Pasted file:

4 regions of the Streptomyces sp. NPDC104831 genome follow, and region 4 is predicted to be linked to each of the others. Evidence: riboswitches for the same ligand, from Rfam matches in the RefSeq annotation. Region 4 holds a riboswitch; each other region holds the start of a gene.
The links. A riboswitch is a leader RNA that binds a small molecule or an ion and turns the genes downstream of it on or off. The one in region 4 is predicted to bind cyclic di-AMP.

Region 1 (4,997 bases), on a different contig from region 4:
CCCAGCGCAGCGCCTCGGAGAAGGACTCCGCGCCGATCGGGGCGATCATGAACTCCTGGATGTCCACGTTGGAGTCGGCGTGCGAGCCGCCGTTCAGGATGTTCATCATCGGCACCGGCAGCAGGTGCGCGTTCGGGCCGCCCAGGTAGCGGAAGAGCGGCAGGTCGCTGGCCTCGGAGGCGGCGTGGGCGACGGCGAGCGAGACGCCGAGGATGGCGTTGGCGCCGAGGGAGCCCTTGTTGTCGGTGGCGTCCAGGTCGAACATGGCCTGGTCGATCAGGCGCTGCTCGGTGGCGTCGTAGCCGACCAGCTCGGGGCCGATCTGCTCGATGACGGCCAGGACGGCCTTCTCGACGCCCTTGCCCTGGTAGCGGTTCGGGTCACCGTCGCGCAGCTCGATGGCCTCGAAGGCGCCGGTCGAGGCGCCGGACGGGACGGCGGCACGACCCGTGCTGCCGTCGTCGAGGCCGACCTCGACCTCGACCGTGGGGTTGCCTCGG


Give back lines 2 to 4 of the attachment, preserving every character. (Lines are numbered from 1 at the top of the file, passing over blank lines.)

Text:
The links. A riboswitch is a leader RNA that binds a small molecule or an ion and turns the genes downstream of it on or off. The one in region 4 is predicted to bind cyclic di-AMP.

Region 1 (4,997 bases), on a different contig from region 4:
CCCAGCGCAGCGCCTCGGAGAAGGACTCCGCGCCGATCGGGGCGATCATGAACTCCTGGATGTCCACGTTGGAGTCGGCGTGCGAGCCGCCGTTCAGGATGTTCATCATCGGCACCGGCAGCAGGTGCGCGTTCGGGCCGCCCAGGTAGCGGAAGAGCGGCAGGTCGCTGGCCTCGGAGGCGGCGTGGGCGACGGCGAGCGAGACGCCGAGGATGGCGTTGGCGCCGAGGGAGCCCTTGTTGTCGGTGGCGTCCAGGTCGAACATGGCCTGGTCGATCAGGCGCTGCTCGGTGGCGTCGTAGCCGACCAGCTCGGGGCCGATCTGCTCGATGACGGCCAGGACGGCCTTCTCGACGCCCTTGCCCTGGTAGCGGTTCGGGTCACCGTCGCGCAGCTCGATGGCCTCGAAGGCGCCGGTCGAGGCGCCGGACGGGACGGCGGCACGACCCGTGCTGCCGTCGTCGAGGCCGACCTCGACCTCGACCGTGGGGTTGCCTCGG